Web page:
One of the area’s oldest residents has left behind a treasure trove of memories spanning almost 100 years.
Emily MacDonald died in a nursing home in Monifieth aged 102 last Monday.
But just months before she died she decided to sit down with her granddaughter, Jennifer Keir, a speech and language therapist, and recorded her memories of her life in Dundee across 94 years.
The memories cover her time in the city, from when she first arrived at the age of eight with her parents, through the rest of her life.
Included on the recordings are her recollections of love blossoming over hot Oxo, her first alcoholic drink and training as a milliner.
She also recalls her experiences during the Second World War, when she worked as a motorbike mechanic and dabbled in the black market for extra butter rations.
Jennifer, 47, of Monifieth said: “My gran was a very smart and capable lady and loved to talk about the past.
“Through my work I got the idea of sitting down with her and recording her memories.
“Although she was over 100 at the time, she had a very clear recollection of her years in Dundee while growing up.”
Jennifer and her mum, Moira McLeish, 71, from Wellbank, agreed to share Emily’s story and tape recording with the Tele because they felt it was a personal snapshot of her life in the city.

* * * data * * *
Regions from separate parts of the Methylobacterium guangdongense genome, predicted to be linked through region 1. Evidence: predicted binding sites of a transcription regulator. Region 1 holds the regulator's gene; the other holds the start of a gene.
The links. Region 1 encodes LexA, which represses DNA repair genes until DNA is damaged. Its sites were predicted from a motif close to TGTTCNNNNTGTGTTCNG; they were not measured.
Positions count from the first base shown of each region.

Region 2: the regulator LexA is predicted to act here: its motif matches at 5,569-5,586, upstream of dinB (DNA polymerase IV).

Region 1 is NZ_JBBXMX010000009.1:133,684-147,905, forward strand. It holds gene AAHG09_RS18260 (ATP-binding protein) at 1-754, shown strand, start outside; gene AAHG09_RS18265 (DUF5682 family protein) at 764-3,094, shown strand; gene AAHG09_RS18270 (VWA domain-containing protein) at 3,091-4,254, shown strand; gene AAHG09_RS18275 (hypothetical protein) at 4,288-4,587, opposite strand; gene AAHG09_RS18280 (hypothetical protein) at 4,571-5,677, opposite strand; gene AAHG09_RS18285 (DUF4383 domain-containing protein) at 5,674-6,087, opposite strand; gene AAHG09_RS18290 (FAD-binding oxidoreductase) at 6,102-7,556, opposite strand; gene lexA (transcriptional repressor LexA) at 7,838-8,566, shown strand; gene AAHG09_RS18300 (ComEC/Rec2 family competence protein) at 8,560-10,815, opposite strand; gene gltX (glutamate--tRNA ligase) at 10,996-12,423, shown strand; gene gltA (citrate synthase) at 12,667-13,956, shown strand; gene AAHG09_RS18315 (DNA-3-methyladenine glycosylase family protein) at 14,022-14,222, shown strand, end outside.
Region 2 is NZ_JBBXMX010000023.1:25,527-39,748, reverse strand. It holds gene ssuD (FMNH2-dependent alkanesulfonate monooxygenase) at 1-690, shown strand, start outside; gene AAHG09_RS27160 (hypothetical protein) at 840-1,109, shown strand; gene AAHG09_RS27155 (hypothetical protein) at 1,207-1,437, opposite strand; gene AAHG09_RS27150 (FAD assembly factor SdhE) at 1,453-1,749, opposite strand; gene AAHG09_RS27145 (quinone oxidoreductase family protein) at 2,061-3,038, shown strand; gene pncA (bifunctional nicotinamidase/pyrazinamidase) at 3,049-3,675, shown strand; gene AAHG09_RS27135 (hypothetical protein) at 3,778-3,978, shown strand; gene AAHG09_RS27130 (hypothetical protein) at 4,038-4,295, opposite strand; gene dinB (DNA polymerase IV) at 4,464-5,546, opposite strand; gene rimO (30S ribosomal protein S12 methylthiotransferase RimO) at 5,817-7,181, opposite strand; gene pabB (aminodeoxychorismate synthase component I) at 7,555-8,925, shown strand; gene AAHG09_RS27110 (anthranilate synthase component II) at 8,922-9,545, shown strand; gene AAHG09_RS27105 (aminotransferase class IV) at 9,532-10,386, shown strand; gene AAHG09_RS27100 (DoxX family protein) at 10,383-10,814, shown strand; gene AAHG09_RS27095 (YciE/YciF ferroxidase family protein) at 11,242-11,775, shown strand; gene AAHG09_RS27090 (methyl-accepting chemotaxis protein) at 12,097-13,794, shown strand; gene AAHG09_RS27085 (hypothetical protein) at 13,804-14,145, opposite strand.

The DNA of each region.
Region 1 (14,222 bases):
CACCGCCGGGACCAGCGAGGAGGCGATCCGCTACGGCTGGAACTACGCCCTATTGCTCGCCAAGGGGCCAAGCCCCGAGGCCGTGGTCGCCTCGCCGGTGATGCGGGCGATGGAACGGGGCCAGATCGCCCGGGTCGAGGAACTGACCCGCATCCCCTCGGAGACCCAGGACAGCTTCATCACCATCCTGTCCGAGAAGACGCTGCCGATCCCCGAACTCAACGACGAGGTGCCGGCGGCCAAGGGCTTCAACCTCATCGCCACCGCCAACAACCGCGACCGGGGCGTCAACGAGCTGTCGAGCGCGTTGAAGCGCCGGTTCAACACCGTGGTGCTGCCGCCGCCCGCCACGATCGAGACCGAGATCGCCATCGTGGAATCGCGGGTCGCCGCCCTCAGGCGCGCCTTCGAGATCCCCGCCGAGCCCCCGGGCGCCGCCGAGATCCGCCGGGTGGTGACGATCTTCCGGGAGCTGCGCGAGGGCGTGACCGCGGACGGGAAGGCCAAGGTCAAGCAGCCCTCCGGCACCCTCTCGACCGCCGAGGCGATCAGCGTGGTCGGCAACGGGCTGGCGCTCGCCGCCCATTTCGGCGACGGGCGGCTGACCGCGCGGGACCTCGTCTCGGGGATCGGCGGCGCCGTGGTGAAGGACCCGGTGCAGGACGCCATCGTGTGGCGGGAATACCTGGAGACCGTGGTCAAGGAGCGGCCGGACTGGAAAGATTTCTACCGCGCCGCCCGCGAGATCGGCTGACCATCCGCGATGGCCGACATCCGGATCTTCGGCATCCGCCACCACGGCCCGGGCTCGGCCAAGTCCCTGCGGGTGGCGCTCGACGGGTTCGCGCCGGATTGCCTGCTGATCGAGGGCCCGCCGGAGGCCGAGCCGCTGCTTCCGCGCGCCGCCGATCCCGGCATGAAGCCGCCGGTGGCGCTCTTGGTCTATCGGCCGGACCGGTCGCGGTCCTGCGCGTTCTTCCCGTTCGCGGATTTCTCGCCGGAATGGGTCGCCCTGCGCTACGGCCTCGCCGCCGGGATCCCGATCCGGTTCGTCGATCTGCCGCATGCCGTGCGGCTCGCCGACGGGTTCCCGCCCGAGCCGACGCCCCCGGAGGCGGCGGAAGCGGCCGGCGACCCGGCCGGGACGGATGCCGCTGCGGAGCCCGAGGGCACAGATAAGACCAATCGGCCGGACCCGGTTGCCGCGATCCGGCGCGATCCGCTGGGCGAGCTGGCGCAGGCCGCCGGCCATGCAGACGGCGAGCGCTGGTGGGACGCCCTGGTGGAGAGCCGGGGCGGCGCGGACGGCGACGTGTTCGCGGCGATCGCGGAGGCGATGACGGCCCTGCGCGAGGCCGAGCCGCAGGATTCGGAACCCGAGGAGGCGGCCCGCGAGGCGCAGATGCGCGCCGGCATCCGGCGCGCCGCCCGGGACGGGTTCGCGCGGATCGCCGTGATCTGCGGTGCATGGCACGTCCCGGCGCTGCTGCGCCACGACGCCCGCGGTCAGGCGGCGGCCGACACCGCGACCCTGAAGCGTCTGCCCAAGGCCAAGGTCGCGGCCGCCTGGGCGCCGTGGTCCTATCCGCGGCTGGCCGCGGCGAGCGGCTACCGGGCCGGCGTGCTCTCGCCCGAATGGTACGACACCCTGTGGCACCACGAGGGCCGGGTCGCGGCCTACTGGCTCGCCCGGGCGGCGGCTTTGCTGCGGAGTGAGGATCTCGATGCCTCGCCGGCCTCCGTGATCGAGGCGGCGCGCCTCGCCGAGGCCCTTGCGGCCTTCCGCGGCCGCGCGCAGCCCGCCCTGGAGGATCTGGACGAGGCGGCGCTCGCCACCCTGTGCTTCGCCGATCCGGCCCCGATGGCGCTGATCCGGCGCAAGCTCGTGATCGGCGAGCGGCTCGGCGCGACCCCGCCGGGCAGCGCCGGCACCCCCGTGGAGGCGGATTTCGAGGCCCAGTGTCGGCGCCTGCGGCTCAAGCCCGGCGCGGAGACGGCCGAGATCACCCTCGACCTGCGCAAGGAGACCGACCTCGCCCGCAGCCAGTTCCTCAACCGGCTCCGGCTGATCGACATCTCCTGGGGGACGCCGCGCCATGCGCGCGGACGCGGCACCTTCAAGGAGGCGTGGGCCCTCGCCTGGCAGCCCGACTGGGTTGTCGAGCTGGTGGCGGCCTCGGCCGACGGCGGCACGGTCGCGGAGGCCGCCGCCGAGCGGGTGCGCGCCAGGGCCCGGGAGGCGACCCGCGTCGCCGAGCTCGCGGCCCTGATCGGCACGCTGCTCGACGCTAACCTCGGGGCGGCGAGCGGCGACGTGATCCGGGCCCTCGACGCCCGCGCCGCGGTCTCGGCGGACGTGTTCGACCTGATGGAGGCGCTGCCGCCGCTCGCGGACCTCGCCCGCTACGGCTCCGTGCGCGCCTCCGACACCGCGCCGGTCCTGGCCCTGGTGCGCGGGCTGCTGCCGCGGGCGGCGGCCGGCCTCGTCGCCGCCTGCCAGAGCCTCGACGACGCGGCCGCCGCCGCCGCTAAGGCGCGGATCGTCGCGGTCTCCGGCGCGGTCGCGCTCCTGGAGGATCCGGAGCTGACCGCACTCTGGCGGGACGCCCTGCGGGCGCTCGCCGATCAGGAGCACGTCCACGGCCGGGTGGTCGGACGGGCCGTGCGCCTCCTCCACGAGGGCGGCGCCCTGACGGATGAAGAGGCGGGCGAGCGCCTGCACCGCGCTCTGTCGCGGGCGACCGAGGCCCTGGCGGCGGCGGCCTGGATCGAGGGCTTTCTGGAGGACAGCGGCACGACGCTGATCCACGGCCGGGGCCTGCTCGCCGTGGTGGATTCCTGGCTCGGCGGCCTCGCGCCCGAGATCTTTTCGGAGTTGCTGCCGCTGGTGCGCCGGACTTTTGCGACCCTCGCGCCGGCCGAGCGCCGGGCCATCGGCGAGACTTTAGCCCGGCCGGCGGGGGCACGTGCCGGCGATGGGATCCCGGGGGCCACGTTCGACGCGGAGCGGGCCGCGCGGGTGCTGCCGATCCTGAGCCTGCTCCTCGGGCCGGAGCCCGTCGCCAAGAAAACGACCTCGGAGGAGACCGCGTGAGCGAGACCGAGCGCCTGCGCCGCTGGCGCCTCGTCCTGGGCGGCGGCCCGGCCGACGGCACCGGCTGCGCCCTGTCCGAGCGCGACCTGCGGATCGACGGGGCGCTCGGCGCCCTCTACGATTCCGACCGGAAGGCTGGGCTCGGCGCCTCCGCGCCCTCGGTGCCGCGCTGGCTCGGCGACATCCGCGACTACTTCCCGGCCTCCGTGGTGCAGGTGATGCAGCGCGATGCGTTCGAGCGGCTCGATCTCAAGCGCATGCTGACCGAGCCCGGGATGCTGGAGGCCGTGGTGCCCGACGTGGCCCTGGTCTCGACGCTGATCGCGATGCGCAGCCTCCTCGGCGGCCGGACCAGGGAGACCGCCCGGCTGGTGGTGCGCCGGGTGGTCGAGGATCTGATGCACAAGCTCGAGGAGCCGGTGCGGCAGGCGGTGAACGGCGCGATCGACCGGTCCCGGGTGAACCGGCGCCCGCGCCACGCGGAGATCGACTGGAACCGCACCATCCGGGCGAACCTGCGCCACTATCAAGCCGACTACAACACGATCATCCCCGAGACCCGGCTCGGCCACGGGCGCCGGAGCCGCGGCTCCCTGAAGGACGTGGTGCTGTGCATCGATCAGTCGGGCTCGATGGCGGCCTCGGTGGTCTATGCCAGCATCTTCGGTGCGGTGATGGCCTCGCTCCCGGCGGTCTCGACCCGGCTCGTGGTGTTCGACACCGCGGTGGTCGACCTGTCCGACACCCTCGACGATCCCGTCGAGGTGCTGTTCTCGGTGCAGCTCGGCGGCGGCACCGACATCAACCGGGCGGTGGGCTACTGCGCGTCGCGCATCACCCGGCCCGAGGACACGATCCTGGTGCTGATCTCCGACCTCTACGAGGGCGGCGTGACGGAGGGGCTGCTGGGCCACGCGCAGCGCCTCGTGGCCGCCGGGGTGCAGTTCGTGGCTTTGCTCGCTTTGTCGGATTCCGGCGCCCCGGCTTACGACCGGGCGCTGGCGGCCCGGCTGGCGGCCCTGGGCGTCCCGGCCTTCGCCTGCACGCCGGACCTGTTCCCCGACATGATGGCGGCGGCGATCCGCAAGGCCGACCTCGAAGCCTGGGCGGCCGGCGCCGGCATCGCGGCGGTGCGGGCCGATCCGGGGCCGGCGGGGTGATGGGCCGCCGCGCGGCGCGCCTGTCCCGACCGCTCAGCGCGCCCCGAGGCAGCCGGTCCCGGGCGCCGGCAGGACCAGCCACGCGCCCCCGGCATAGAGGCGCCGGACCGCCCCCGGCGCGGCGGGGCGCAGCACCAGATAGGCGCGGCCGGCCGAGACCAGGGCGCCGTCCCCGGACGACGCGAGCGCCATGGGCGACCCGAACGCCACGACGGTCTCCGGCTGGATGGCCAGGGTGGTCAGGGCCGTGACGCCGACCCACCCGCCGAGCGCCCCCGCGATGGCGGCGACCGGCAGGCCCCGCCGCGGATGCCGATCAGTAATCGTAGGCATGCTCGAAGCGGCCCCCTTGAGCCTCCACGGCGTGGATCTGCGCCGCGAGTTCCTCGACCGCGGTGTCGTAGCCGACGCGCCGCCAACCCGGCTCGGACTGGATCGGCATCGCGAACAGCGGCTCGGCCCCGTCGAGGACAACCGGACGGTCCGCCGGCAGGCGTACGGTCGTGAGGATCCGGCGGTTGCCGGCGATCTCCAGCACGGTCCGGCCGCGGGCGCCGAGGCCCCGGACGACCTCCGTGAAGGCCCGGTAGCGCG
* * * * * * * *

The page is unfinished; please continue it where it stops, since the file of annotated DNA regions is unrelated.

The pair also believe it provides an interesting insight into life during the early days of the 20th Century.
Jennifer said that the young Emily Whiteley travelled to Tayside with her parents from their home in Yorkshire when her dad came to work in the family botanical brewing firm R & E Whiteley in Hill Street.
The family lived in Burgess Street and Emily and her sister Flo went to Morgan Academy, before Emily, aged only 15, went to train as a milliner at Brodie Wilson’s hat shop on Nethergate.
Moira said: “My grandmother decided that mum needed a profession so she went to work in a very posh hat shop.”
She said that after Emily had served her time she went to work in Mina Robertson’s hat shop on Wellgate. It was when she worked there that she met her future husband, John MacDonald, who worked in a grocer shop across the road.
In the recording, which has been heard by the Tele, Emily talks about love blossoming when she would go to collect a hot Oxo drink for the lady she worked with, although Emily herself preferred an apple.
In the recording Emily said: “I went to the shop every day and I think John noticed me more than I noticed him.”
However, he eventually won her over and the couple were married on December 2 1940.
By this time the war had begun and Emily had been called up for war duty.
She went to a garage in Ward Road where she qualified as a mechanic working on motor bikes for the war effort.
In the recording she said: “On the first day I had to walk all the way through the garage to get to the office, I got loads of wolf whistles and was so embarrassed.”
At their staff dance, Emily also tasted her first alcoholic drink at the hotel venue in Castle Street – although she can’t remember what it was she drank.
Emily also spoke about having to walk to the garage from their house in Burgess Street during the blackout, morning and night.
She states: “It wasn’t that easy in the dark walking all the way from Ward Road, through the High Street and up the Wellgate steps to Burgess Street. These were grim days but we plodded along and we had some fun times.”
Jennifer said: “It was fascinating listening to my gran. I’m so glad we were able to sit down with her and record her many memories.”